As moves by opposition parties and movements to defeat President Muhammadu Buhari and the APC in 2019 heat up, the manner of coordination of the efforts is wasting time, and frustration is beginning to set in.
This has resulted in slow alignment amongst the groups involved: the Coalition for Nigeria Movement founded by former President Olusegun Obasanjo, the Nigeria Intervention Movement co-founded by Olisa Agbakoba and Tahir Tafawa Balewa, and lately, the Coalition for New Nigeria led by Yunusa Tanko.
Obasanjo reportedly took certain decisions recently because he could not wait any longer for the NIM leadership and others with whom he had been talking since March.
“We have just nine months to the elections and the other groups, especially the NIM, were being slow about it. So, Obasanjo felt time was running out,” a source close to Obasanjo was quoted as saying in the Punch.
An impatient Obasanjo had to unilaterally adopt the ADC last week as the CNM’s party of choice.
The problem with this is that the NIM and others, including those lesser parties, might also have their different parties and candidates.
Again, for political observers of the run-up to the 2019 election, why the Agbakoba-led coalition delayed was understandable.
Many opinion leaders have warned that the new-generation politicians massing up to uptutn Buhari should beware of Obasanjo who, as a member of the old guard that brought the neation to this sorry pass, has also refused to leave the public space.
“Prowling around you already are those recurrent interlopers whose sole aim is to hijack your efforts or infilterate your rank with their stooges,” Soyinka warned the NIM in his speech read by the movement’s DG Wale Okunniyi at its March national summit in Abuja.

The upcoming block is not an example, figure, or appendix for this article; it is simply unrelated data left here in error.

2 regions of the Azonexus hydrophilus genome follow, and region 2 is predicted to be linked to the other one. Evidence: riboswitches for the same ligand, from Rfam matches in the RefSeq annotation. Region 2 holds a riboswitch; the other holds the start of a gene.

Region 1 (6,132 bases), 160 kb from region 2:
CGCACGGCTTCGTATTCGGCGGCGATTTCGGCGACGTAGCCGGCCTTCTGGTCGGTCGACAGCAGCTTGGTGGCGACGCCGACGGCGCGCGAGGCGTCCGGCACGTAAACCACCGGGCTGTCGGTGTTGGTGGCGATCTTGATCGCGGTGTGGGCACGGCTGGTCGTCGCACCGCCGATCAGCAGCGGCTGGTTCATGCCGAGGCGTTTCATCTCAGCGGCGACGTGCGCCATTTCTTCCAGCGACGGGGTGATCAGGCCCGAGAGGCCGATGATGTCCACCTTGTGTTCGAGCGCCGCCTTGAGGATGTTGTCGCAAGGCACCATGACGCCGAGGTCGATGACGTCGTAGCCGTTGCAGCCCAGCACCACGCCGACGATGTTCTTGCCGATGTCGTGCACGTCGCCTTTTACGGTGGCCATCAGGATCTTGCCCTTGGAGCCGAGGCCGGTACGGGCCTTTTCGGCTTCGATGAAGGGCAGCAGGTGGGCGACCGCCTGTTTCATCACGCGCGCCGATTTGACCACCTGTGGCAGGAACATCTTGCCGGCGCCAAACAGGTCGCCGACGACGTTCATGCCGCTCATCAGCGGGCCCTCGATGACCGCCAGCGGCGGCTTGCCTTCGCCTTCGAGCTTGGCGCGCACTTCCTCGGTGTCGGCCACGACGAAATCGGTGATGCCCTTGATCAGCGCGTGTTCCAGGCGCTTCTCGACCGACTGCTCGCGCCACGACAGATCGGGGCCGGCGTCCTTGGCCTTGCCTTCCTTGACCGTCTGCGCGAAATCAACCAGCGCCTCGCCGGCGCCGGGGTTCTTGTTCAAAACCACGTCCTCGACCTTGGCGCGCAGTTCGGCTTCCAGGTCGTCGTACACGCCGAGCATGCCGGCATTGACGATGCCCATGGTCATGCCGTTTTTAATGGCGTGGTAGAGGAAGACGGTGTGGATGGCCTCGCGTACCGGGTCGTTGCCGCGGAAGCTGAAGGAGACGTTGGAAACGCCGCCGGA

And the group might actually be heeding the warning by biding its time in finetuning its alliance with the Obasanjo group.
Likewise the other coalitions and political parties who had been initially excited about the mega opposition.
The SDP, for instance, has given a cold shoulder to the possibility of working with Obasanjo on the project. That was why the party, tipped to be CNM’s choice initially, was discarded.
The SDP chairman Ou Falae is now shopping for another coalition.
The SDP was expected to hold talks with the NIM next week as well, according to a statement by the coalition in Saturday.
The NIM which now appears a counterwieght to the Obasanjo group as other parties also flock to its stable.
“The NIM Coalition team has just ended a marathon coalition talks separately and jointly in Abuja at various locations with the Labour Party, United Progressive Party, Alliance for New Nigeria, Action Democratic Party, and Action Alliance in a process of setting up a national grand electoral alliance for 2019,” the group announced.
Also holding alliance talks with the NIM is the CNN —a new group comprising 35 political parties.
At the party level, more talks are also coming up this week between the SDP, PDP, and CNM’s back ADP.
The sheer number of parties and coalitions involved in the grand political revolt can be worrisome looking at the role individual interests will play in the talk.
Each party apparently is free to hold onto its own candidate since it’s an alliance–not a merger.
And a party like the SDP, which has never won any election, is hoping to make a statement too in its alliance with the PDP.
“In 2015, the SDP adopted the PDP candidate as its own presidential candidate; so, we already have a working relationship,” said Alfa Mohammed, SDP’s publicity secretary.
“They may even support our own presidential candidate as a way of returning the favour.”
But the ruling party has said it is not afraid of any alliance against its government.
“We are confident that Nigerians appreciate the credible leadership the President Muhammadu Buhari-led APC administration has provided,” said Bolaji Abdullahi, the APC national publicity secretary.